(1) The second weapon is mistrust of self, that is, to believe firmly and without doubt that one could never do anything good by oneself, as Christ Jesus said: “Without me you can do nothing” (Jo 15.5). Nor could one resist successfully the fury of the infernal enemies for their cunning wickedness. And if someone does confide in her own wisdom and will not do this, let her know for certain that by just judgment she will fall into great ruin and let her be aware that this enemy is more malicious than others even in this wickedness. (2) And therefore, the second weapon for fighting against this enemy tells one not to trust in oneself, and blessed is she who has this noble quality in herself. And to the extent that the person is in a greater state of virtue or exercises the office of prelate, the more her need for it. (3) I received this example from an old and very proven religious who said that when he was a prelate, whenever he was about to begin some task pertaining to his office of governing the monastery, if he did it according to his inclination, God most often allowed some anxiety or tribulation; and if on the contrary, he did it according to the counsel and inclination of the majority of his subjects, it always turned out well and often he found himself consoled. (4) Now, then, how could the subject, especially one newly entered into religion, have such presumption that she would want to live by her own lights and her foolish fervor and not rather by the counsel and will of her superior and mistress so that the virtue of holy humility might shine in her and the weapon of self-diffidence might be wielded by her. To the praise of Christ. Amen.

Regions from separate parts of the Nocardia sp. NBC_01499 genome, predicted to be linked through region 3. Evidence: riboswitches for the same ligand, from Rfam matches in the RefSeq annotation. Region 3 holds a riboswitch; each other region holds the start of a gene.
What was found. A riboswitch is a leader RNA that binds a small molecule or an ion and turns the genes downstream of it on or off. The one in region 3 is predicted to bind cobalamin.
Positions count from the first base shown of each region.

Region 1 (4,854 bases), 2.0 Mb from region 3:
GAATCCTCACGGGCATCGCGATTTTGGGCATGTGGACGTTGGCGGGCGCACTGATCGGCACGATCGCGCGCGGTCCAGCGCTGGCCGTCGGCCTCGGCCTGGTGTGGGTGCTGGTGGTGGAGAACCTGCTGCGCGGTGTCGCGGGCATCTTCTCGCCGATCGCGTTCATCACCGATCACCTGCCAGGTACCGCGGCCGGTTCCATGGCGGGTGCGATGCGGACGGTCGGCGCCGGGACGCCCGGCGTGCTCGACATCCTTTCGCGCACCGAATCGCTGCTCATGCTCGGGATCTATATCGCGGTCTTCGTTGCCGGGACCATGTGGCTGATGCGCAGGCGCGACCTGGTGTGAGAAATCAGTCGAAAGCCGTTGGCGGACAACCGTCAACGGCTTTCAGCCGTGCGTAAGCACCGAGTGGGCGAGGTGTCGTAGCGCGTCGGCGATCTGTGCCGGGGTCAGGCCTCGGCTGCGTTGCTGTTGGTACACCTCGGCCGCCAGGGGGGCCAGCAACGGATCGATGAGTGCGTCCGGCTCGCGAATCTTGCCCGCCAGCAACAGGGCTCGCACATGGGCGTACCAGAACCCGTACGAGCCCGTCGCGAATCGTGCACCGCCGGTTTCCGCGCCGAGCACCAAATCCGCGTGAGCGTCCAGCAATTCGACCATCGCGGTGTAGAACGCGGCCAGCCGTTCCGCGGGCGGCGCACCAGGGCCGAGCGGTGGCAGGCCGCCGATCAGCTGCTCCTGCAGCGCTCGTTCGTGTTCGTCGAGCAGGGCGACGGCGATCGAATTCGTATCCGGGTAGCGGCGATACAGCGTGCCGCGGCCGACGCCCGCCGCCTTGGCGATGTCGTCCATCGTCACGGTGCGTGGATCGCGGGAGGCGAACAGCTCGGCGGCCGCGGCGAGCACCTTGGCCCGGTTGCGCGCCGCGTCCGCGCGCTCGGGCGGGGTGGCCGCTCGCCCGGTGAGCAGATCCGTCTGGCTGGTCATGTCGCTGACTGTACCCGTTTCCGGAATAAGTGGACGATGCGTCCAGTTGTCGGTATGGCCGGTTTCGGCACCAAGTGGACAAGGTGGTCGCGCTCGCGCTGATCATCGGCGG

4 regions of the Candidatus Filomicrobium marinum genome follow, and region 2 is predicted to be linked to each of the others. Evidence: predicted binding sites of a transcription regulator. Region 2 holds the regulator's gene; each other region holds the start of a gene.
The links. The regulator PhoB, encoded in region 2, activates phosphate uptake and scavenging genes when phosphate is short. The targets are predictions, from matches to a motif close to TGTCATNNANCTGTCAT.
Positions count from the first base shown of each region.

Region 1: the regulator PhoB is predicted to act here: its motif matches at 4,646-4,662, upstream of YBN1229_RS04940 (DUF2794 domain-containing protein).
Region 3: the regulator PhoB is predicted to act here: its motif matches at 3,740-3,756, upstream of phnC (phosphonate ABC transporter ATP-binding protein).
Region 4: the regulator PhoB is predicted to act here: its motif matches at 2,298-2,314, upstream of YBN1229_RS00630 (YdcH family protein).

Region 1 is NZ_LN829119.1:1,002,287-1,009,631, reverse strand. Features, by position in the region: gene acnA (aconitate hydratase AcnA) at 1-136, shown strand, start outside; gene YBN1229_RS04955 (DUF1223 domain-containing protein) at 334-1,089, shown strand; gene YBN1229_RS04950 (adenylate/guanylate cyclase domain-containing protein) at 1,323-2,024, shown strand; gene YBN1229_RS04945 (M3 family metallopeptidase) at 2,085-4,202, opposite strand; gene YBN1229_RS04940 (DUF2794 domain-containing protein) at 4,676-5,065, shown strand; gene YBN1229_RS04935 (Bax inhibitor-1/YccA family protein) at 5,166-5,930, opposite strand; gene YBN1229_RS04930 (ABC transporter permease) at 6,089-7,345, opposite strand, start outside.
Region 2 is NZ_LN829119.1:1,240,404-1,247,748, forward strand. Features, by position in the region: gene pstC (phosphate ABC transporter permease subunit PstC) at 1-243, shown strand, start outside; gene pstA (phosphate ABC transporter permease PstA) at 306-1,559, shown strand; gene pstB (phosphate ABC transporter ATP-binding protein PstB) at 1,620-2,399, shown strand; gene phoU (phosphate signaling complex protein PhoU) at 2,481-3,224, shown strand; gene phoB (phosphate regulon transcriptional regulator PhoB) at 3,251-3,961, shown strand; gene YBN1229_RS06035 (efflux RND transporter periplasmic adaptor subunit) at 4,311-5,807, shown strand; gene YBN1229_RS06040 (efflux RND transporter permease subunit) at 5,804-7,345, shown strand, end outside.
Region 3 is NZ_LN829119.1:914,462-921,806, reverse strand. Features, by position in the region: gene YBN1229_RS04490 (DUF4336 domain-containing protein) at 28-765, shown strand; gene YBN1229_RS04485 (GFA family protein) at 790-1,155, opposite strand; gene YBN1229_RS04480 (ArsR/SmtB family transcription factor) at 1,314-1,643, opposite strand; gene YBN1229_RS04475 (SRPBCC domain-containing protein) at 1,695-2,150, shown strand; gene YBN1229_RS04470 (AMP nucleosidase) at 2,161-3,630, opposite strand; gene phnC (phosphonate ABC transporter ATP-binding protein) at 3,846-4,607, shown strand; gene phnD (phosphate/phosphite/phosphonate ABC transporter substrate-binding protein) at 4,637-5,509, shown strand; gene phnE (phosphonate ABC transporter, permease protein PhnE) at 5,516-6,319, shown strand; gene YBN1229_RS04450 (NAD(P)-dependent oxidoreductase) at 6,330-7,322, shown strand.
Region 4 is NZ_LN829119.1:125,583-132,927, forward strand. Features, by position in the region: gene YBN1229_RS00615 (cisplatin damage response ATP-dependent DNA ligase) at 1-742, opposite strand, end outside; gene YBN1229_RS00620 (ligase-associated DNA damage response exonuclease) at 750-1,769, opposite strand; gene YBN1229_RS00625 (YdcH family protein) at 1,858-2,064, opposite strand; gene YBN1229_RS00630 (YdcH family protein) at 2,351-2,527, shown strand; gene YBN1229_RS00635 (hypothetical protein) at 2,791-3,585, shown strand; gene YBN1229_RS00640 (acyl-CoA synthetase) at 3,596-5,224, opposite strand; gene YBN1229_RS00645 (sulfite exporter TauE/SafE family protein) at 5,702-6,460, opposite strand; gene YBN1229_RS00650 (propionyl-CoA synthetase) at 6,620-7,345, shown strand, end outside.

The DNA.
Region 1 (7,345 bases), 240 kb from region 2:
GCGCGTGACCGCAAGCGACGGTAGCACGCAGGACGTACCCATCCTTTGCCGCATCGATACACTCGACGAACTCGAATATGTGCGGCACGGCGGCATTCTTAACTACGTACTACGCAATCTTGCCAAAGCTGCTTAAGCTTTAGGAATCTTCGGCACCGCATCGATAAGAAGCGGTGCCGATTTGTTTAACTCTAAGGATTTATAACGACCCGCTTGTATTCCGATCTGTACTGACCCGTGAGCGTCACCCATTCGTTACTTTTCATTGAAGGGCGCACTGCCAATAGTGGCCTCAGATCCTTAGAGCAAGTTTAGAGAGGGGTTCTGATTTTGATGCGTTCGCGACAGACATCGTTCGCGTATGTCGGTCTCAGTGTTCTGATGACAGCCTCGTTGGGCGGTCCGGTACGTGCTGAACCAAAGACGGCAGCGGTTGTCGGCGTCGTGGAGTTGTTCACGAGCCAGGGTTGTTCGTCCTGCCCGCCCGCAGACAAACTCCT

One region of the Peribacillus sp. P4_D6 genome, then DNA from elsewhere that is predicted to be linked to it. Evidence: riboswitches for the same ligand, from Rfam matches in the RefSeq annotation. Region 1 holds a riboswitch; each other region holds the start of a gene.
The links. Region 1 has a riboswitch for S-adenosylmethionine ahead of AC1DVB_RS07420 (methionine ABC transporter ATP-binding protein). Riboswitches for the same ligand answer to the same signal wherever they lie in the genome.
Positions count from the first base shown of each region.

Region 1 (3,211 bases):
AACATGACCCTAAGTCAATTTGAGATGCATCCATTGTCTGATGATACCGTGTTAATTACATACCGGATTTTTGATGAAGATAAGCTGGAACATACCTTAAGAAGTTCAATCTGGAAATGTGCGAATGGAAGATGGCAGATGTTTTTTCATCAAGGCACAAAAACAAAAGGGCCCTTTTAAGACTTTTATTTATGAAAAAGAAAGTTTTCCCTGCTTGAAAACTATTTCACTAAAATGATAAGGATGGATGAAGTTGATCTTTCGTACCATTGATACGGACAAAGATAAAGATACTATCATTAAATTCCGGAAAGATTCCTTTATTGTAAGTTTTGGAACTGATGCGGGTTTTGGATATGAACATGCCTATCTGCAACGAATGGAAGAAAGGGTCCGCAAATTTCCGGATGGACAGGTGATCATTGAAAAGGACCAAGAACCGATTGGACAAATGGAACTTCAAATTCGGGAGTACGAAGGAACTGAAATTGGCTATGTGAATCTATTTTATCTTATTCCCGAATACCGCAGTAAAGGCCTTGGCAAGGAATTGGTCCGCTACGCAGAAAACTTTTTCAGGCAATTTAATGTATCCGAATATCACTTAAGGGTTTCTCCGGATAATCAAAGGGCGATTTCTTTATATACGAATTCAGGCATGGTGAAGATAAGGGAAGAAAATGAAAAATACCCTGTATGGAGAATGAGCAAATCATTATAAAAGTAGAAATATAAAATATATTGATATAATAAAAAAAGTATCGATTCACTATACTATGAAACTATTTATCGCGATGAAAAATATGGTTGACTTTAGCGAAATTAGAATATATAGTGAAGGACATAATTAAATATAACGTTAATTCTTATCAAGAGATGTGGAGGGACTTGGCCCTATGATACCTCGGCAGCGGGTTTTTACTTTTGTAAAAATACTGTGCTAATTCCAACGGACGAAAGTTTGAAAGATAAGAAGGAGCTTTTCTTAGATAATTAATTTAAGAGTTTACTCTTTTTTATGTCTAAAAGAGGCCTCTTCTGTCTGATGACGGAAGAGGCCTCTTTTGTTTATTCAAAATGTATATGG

[III] Of The Third Weapon.